Exxon under investigation for misleading information
Exxon Mobile is facing an investigation by the New York attorney general for potentially misleading statements regarding the oil company’s research on the effects of fossil fuels. Attorney General Eric T. Schneiderman issued an order for Exxon Mobile’s financial records, emails and other documents. The goal of the investigation is to determine whether statements released by Exxon misled the public and investors on the risks of climate change.
Exxon, now Exxon Mobile, weakened and may have even denied research projections with the claim that their models were ineffective. InsideClimate News conducted an eight-month investigation into Exxon’s climate research and called for the company to be charged with corporate fraud. Using emails, reports and other files from the company, InsideClimate News revealed the path taken by Exxon as far back as 1989 to cloud the public’s understanding of climate change.
Steve Knisely, an intern at Exxon Research and Engineering, projected that uncontrolled fossil fuel use would lead to “noticeable temperature changes” and 400 parts per million of CO2 in the atmosphere by 2010. That was in 1979. Today, climate science shows that Knisely’s predictions were eerily close to the truth: the atmosphere contains 398.55 parts per million in CO2 as of Nov. 6, 2015.
“The potential problem is great and urgent,” Knisely wrote. One of his conclusions was that the fossil fuel industry would need to leave 80 percent of its reserves underground to avoid CO2 emissions. The United Nations Intergovernmental Panel formally recognized this idea in 2013 as the “carbon budget.”
The inquiry includes a period of time in the last decade when Exxon Mobile funded a number of other organizations that sought to undermine climate science. Meanwhile, Exxon’s climate researchers were in the midst of outlining various consequences of climate change.
“When I arrived there, I was quite surprised to discover that people in the research lab were very aware of the increase in the growth rate of carbon dioxide measurements in Hawaii [at the Mauna Loa observatory],” Morrel H. Cohen, a senior scientist at Exxon Research from 1981 to 1996, said in a recent interview with InsideClimate News. “They were very aware of the greenhouse effect.”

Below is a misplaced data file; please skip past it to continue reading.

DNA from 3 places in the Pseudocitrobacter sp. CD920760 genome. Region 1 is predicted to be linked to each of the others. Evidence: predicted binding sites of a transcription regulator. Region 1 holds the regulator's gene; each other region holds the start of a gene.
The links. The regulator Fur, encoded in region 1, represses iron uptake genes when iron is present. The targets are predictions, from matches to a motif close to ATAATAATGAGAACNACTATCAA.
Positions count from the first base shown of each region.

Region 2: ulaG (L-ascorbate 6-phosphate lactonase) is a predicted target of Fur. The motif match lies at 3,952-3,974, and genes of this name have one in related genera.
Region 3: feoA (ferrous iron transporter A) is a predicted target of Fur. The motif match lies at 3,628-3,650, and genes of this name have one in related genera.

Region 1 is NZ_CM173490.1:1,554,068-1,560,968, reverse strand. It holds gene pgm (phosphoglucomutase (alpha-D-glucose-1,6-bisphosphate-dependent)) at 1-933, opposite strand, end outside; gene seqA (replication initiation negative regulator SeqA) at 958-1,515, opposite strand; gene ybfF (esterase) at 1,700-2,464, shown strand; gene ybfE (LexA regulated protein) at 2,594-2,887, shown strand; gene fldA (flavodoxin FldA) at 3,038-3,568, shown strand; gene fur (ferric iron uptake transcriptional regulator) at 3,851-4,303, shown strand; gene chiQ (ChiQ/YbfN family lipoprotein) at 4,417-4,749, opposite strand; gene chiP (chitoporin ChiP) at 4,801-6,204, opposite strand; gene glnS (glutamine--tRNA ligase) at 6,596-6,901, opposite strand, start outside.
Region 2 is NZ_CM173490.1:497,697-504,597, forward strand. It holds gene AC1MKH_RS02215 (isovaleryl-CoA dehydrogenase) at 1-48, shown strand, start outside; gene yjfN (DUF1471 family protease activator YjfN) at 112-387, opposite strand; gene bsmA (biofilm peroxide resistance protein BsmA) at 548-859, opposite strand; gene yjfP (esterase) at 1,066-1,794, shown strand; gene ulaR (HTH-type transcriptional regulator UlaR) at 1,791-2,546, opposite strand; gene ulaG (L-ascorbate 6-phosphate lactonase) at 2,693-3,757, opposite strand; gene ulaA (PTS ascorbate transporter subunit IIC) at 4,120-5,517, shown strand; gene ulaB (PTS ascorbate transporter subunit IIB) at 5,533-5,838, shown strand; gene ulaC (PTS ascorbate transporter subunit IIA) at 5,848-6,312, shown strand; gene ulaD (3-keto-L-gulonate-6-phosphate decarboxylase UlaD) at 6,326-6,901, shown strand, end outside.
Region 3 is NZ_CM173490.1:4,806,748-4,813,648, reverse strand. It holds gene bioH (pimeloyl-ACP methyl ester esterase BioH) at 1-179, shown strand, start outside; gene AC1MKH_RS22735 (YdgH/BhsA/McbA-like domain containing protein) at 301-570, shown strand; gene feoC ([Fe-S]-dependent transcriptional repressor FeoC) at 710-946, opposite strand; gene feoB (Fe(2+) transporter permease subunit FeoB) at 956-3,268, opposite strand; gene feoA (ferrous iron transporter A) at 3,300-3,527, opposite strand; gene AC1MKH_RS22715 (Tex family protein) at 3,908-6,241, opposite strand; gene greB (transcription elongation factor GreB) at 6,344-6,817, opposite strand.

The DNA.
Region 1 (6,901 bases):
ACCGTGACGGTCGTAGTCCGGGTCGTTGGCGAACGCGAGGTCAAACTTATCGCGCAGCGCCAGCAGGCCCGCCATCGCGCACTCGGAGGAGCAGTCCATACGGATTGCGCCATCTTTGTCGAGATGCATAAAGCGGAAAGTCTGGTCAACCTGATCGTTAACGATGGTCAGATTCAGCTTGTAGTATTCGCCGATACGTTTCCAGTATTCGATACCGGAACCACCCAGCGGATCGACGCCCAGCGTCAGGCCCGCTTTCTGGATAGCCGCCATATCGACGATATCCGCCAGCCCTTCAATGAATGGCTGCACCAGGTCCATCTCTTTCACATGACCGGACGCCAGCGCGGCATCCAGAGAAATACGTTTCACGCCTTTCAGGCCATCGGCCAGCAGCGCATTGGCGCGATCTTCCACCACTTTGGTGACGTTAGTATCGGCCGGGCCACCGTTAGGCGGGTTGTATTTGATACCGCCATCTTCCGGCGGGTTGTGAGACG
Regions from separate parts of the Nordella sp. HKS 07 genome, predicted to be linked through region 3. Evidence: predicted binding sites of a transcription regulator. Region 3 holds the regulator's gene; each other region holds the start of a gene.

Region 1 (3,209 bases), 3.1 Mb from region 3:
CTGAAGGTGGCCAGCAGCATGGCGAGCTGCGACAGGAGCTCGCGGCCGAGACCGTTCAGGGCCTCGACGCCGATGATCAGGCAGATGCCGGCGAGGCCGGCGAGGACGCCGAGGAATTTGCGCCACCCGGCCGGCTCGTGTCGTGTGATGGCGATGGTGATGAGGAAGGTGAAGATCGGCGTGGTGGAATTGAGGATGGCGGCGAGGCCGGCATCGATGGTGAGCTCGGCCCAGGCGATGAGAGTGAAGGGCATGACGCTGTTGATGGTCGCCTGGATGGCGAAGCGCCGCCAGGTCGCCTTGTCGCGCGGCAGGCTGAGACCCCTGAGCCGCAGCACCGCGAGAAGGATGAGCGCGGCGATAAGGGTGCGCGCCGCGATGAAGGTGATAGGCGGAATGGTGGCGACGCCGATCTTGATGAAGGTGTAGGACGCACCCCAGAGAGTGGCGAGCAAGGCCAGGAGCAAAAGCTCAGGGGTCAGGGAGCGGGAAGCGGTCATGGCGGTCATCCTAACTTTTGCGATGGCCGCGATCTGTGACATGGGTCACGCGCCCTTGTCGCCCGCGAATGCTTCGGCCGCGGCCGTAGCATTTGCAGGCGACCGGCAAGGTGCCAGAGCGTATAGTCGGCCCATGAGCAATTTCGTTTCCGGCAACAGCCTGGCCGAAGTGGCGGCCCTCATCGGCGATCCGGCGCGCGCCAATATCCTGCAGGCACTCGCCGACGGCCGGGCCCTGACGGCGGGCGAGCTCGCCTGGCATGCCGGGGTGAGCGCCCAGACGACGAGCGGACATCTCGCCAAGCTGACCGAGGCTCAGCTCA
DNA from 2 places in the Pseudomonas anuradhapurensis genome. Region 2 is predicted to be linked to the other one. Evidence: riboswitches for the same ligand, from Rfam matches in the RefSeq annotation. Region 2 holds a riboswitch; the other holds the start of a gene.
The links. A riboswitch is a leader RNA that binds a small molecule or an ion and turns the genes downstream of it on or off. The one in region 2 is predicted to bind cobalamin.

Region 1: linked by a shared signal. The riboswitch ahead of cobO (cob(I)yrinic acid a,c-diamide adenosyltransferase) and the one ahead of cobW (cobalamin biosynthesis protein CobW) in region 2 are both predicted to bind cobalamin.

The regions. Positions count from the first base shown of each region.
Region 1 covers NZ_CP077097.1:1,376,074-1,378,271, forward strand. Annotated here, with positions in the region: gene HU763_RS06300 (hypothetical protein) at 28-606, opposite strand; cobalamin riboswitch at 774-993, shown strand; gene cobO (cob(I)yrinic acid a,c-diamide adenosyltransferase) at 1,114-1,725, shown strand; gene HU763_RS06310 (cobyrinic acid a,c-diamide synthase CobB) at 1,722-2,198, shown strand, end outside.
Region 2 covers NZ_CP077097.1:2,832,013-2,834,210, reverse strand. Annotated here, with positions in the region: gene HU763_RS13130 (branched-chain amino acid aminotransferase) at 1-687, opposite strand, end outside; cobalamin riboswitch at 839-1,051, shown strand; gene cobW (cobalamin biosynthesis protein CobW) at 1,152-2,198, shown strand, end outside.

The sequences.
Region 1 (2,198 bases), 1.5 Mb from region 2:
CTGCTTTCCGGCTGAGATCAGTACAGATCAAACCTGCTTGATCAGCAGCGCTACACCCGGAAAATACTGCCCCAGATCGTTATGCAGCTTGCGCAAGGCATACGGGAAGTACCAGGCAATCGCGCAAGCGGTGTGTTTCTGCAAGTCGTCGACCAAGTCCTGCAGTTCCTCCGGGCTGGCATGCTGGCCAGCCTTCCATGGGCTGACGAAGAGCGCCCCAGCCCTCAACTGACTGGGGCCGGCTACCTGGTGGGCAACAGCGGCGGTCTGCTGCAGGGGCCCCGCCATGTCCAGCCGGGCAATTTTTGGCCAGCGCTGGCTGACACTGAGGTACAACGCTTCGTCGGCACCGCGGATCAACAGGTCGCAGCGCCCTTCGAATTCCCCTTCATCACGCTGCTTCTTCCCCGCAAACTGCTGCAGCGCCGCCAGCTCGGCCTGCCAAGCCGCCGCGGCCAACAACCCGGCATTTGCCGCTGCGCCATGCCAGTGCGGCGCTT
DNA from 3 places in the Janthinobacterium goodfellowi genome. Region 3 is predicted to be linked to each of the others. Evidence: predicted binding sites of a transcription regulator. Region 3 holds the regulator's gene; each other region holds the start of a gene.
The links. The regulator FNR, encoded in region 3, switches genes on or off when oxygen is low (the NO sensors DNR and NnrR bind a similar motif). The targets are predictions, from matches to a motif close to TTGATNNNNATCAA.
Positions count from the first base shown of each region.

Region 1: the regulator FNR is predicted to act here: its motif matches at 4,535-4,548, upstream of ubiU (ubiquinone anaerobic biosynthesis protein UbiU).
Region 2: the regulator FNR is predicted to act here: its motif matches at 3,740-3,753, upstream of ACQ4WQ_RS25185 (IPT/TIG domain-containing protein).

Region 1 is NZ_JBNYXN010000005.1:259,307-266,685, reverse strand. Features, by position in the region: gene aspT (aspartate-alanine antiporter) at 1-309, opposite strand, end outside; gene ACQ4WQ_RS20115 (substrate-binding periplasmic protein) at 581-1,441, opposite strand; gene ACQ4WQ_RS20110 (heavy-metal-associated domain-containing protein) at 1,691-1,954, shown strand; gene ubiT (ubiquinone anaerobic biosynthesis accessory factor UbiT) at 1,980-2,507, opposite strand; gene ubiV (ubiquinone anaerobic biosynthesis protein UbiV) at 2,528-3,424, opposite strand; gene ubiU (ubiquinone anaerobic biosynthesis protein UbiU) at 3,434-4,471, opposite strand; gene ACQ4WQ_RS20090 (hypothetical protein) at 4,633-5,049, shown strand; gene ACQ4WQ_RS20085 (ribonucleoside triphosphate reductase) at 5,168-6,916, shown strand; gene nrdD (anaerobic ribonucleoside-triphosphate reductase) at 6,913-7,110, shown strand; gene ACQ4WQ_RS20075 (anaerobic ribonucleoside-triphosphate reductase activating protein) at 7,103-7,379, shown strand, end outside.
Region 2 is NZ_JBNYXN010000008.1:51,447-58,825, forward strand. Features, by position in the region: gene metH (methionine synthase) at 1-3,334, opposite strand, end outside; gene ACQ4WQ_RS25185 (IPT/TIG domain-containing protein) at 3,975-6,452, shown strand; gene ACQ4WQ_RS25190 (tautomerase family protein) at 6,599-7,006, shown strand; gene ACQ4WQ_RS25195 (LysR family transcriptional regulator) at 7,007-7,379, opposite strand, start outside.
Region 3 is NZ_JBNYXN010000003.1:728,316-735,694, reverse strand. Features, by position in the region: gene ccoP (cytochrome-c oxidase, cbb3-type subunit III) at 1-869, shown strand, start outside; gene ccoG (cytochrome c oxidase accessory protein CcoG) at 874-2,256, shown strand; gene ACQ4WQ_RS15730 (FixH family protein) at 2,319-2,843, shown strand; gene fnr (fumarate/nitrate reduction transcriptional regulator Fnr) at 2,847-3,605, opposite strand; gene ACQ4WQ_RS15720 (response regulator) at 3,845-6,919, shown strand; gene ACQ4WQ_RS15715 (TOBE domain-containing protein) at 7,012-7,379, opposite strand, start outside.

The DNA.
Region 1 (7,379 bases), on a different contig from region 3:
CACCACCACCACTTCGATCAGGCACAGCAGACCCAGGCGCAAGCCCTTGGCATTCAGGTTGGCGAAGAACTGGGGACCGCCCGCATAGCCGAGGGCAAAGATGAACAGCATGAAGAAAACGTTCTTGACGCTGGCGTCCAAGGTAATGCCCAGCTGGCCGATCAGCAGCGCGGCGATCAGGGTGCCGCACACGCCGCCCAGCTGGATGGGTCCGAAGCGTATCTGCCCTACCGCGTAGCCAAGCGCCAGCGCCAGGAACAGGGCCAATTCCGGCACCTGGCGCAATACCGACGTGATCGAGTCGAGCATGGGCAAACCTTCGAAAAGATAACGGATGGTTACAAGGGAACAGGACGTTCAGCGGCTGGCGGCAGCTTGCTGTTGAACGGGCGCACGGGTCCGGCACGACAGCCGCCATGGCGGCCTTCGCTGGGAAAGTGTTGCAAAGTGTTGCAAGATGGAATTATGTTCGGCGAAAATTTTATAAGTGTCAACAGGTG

Exxon’s former chairman and CEO is under great scrutiny for undermining the climate models during a speech before the World Petroleum Congress. InsideClimate News implied the reason for his aggressive disbelief was an attempt to prevent the Kyoto Protocol, an international attempt to reduce emissions.
“Conceptually, it’s little different for me than the law suits against the tobacco industry for covering up the health risks [of smoking],” Professor of Political Science and Environmental Studies Frank Alcock said. The link between fossil fuels and climate change is unfortunately not as direct as the effect of a cigarette on a smoker’s lungs, there are levels of complications through which the effects occurs.
Several presidential candidates stood up to support the investigation into Exxon. Hillary Clinton joined candidates such as Bernie Sanders in the call for inquiry shortly after Exxon stopped sponsoring the Clinton Global Initiative.
“There is no doubt that from a public relation and political pressure standpoint these charges can have some impact,” Alcock said. “By calling for an investigation to force Exxon to disclose documents that suggest their levels of awareness is 180 degrees different than what they are proclaiming to the public will undercut heavily their credibility.”
The investigation into Exxon’s potentially misleading presentation of information is unfolding on the eve of a major climate change global summit in December.
“I am not as interested in the blame game as I am interested in the fight about climate change and the link between fossil fuels and climate change is still happening now,” Alcock said.
Information for this article was taken from insideclimatenews.org and nytimes.com